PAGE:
Alternatives to the Subaru Forester
The Forester is up against some keen rivals, including the Nissan Qashqai, which is an excellent all-rounder. Plentiful, decent value and practical, this is a desirable car, but its reliability can be less than impressive.
If you want to enjoy driving your SUV, the Ford Kuga is worth a look; there are plenty of them around, they’re good value, and they handle well. Dynamics are one of the main attractions of the Mazda CX-5, too, which looks smart and is very well made.
The Volkswagen Tiguan offers a user-friendly cabin, good looks and strong engines, much like the (higher-quality, but more expensive) Audi Q3. But also consider the Toyota RAV4 and Honda CR-V; the latter is available as a seven-seater as well.
What to look for
Foresters fitted with the Lineartronic transmission come with paddle shifters for changing gear, and hill descent control.
Fuel-saving stop/start systems come only on non-turbo petrol-engined versions of the Forester.
The EyeSight suite of safety features was introduced in autumn 2017. This is worth having, because it increases accident prevention/mitigation.
Unlike some rivals, the Forester has permanent four-wheel drive, which is great for traction, but not so good for economy.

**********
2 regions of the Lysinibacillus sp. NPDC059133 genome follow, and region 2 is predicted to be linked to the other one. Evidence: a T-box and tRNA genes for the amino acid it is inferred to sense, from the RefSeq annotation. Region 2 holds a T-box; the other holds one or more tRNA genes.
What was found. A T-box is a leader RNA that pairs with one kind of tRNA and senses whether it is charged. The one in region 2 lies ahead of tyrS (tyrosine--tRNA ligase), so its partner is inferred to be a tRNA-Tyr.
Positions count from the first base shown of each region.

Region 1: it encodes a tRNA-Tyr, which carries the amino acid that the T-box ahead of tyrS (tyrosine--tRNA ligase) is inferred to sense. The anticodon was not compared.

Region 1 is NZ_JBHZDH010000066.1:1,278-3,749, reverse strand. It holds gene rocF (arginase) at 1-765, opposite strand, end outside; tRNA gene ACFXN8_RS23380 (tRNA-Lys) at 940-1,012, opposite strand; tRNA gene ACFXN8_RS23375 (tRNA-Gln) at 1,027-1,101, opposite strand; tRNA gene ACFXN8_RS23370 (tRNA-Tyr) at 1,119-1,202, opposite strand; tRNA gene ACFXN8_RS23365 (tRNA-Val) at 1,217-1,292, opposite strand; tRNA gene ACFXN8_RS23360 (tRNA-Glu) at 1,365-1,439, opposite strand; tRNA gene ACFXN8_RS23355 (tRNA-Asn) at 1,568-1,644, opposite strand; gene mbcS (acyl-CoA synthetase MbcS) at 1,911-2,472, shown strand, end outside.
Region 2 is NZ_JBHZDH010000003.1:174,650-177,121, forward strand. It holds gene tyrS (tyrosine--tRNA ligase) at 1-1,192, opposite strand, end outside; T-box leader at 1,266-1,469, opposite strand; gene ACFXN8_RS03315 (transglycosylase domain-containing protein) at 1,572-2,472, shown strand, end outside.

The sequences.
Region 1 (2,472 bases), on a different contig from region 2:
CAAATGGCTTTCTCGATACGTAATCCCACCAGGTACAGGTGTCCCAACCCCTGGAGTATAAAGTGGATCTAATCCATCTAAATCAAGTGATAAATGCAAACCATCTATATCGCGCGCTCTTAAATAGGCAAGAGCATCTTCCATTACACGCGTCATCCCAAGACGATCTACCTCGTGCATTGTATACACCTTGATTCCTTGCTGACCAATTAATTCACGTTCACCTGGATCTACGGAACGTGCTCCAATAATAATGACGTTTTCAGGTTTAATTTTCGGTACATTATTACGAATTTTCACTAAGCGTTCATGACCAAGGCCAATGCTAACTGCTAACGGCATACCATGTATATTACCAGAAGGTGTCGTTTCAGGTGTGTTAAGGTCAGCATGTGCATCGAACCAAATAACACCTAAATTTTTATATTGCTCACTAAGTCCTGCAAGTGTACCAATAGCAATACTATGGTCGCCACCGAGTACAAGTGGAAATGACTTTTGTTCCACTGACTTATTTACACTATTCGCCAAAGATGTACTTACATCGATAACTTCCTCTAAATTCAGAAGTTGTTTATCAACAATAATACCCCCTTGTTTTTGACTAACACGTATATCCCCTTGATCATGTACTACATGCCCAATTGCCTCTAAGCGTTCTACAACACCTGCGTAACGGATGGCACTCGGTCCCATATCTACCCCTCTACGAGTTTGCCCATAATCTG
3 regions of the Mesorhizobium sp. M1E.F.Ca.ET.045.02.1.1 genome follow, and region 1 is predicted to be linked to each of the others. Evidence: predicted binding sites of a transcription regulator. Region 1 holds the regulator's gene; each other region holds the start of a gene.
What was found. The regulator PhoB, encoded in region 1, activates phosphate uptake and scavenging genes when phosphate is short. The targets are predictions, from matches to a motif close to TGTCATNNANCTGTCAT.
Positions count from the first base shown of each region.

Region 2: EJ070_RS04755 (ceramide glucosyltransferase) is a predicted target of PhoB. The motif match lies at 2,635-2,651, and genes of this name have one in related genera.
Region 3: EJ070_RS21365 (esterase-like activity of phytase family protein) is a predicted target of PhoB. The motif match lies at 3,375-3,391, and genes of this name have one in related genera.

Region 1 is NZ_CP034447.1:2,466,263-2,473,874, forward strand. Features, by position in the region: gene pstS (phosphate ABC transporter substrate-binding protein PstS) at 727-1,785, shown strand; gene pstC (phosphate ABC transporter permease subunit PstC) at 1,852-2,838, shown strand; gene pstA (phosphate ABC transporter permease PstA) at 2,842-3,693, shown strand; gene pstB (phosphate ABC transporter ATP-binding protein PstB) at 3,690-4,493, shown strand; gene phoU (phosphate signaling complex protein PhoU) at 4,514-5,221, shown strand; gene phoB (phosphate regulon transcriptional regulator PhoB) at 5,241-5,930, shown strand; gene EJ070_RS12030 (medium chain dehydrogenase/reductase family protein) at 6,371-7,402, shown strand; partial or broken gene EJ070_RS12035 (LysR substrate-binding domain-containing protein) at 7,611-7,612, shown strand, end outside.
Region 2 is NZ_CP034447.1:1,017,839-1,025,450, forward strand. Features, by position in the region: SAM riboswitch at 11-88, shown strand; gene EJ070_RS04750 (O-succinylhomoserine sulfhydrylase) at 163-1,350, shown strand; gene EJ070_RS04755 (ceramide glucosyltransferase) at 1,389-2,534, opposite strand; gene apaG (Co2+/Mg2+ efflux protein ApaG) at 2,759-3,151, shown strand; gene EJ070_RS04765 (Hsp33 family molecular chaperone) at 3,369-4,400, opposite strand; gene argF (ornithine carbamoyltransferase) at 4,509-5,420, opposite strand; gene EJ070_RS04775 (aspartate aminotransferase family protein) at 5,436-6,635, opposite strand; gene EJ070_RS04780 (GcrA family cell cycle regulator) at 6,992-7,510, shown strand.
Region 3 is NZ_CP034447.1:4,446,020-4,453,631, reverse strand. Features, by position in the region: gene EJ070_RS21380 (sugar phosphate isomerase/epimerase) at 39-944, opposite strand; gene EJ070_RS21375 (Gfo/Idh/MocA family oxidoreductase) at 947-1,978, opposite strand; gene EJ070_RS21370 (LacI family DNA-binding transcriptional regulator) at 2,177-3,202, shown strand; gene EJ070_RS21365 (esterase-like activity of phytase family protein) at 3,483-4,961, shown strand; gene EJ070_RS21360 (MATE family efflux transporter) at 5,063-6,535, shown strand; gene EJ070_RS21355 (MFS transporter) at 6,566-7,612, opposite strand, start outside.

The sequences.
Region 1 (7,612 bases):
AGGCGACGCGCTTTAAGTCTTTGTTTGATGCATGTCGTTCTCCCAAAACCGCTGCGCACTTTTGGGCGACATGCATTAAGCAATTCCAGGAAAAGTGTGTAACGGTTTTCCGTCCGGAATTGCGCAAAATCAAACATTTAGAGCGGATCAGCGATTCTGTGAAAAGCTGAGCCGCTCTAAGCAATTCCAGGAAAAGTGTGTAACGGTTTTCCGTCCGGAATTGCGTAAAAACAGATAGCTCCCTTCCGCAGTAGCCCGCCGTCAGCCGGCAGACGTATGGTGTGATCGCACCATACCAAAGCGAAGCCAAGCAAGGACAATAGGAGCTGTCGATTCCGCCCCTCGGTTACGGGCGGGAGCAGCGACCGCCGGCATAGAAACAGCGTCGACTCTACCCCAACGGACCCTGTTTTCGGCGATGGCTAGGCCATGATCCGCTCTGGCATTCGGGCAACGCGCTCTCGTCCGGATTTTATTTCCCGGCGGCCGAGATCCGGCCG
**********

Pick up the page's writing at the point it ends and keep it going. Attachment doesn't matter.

The good news is that the Forester has plenty of head and legroom for five adults, while the boot is spacious, although the back seats don’t fold flat. The bad news is that the car trails behind its rivals inside: the Forester doesn’t feel very premium; the materials aren’t plush, and the design is tired. Early examples feel even more dated, because Subaru improved the car along the way.
Foresters had a five-year or 100,000-mile warranty, which is well above average. Service intervals are every 12 months or 12,000 miles, apart from on the XT, which cuts the mileage limit to 10,000 miles. The schedule runs through minor, intermediate then major, priced at £300, £360 and £385 regardless of fuel type.
There are no cambelts to replace, but the coolant has to be renewed every 100,000 miles, at £100. New brake fluid is needed every two years. The cost is built into the service, but you’ll pay £40 to have it done separately.
The Forester has been recalled five times. In August 2016, cracks in the air intake could lead to poor idling or stalling engines. Faulty passenger airbags caused a July 2018 action. There have been three recalls in 2019: a hydraulic pipe could rub against the wiring, causing short circuits; some engines had sub-standard valve springs; and a faulty brake-light switch was behind the third.
Driver Power owner satisfaction
Owners rate their Foresters more highly than we do: in the 2017 Driver Power new car survey the Subaru was 10th out of 75 cars, and in 2016 it finished in an even more impressive eighth. In the more recent survey the car was first for safety and ride and handling, while it took fourth place for its interior/comfort and engine/gearbox. The lowest score was for the car’s exterior.